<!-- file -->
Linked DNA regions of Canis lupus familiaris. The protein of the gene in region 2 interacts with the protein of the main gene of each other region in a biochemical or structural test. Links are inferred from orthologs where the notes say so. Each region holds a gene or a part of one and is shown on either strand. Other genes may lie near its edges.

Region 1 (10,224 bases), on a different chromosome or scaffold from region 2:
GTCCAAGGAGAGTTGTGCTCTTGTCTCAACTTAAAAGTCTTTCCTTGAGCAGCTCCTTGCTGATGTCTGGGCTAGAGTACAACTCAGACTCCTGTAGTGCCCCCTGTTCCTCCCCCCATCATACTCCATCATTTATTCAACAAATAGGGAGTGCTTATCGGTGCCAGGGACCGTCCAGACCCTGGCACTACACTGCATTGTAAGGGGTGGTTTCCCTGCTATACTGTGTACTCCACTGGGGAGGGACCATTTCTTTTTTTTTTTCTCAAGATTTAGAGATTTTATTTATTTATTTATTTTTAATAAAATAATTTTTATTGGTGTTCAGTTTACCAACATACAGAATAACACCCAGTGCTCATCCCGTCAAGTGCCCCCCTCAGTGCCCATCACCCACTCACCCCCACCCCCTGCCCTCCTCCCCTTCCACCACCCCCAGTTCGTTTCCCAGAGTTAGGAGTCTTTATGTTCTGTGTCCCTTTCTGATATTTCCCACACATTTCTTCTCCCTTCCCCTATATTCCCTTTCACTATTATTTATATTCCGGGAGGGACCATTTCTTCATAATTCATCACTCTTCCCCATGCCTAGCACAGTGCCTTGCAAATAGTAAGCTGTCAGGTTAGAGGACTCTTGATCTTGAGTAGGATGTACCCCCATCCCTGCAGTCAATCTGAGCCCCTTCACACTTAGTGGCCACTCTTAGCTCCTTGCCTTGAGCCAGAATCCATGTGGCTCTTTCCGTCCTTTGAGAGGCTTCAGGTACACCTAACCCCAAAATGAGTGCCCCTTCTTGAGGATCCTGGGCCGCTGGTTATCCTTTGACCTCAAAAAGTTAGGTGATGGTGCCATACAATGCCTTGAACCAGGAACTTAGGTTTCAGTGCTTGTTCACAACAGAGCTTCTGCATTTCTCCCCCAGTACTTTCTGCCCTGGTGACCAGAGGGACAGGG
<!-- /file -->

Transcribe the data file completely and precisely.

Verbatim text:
Linked DNA regions of Canis lupus familiaris. The protein of the gene in region 2 interacts with the protein of the main gene of each other region in a biochemical or structural test. Links are inferred from orthologs where the notes say so. Each region holds a gene or a part of one and is shown on either strand. Other genes may lie near its edges.

Region 1 (10,224 bases), on a different chromosome or scaffold from region 2:
GTCCAAGGAGAGTTGTGCTCTTGTCTCAACTTAAAAGTCTTTCCTTGAGCAGCTCCTTGCTGATGTCTGGGCTAGAGTACAACTCAGACTCCTGTAGTGCCCCCTGTTCCTCCCCCCATCATACTCCATCATTTATTCAACAAATAGGGAGTGCTTATCGGTGCCAGGGACCGTCCAGACCCTGGCACTACACTGCATTGTAAGGGGTGGTTTCCCTGCTATACTGTGTACTCCACTGGGGAGGGACCATTTCTTTTTTTTTTTCTCAAGATTTAGAGATTTTATTTATTTATTTATTTTTAATAAAATAATTTTTATTGGTGTTCAGTTTACCAACATACAGAATAACACCCAGTGCTCATCCCGTCAAGTGCCCCCCTCAGTGCCCATCACCCACTCACCCCCACCCCCTGCCCTCCTCCCCTTCCACCACCCCCAGTTCGTTTCCCAGAGTTAGGAGTCTTTATGTTCTGTGTCCCTTTCTGATATTTCCCACACATTTCTTCTCCCTTCCCCTATATTCCCTTTCACTATTATTTATATTCCGGGAGGGACCATTTCTTCATAATTCATCACTCTTCCCCATGCCTAGCACAGTGCCTTGCAAATAGTAAGCTGTCAGGTTAGAGGACTCTTGATCTTGAGTAGGATGTACCCCCATCCCTGCAGTCAATCTGAGCCCCTTCACACTTAGTGGCCACTCTTAGCTCCTTGCCTTGAGCCAGAATCCATGTGGCTCTTTCCGTCCTTTGAGAGGCTTCAGGTACACCTAACCCCAAAATGAGTGCCCCTTCTTGAGGATCCTGGGCCGCTGGTTATCCTTTGACCTCAAAAAGTTAGGTGATGGTGCCATACAATGCCTTGAACCAGGAACTTAGGTTTCAGTGCTTGTTCACAACAGAGCTTCTGCATTTCTCCCCCAGTACTTTCTGCCCTGGTGACCAGAGGGACAGGG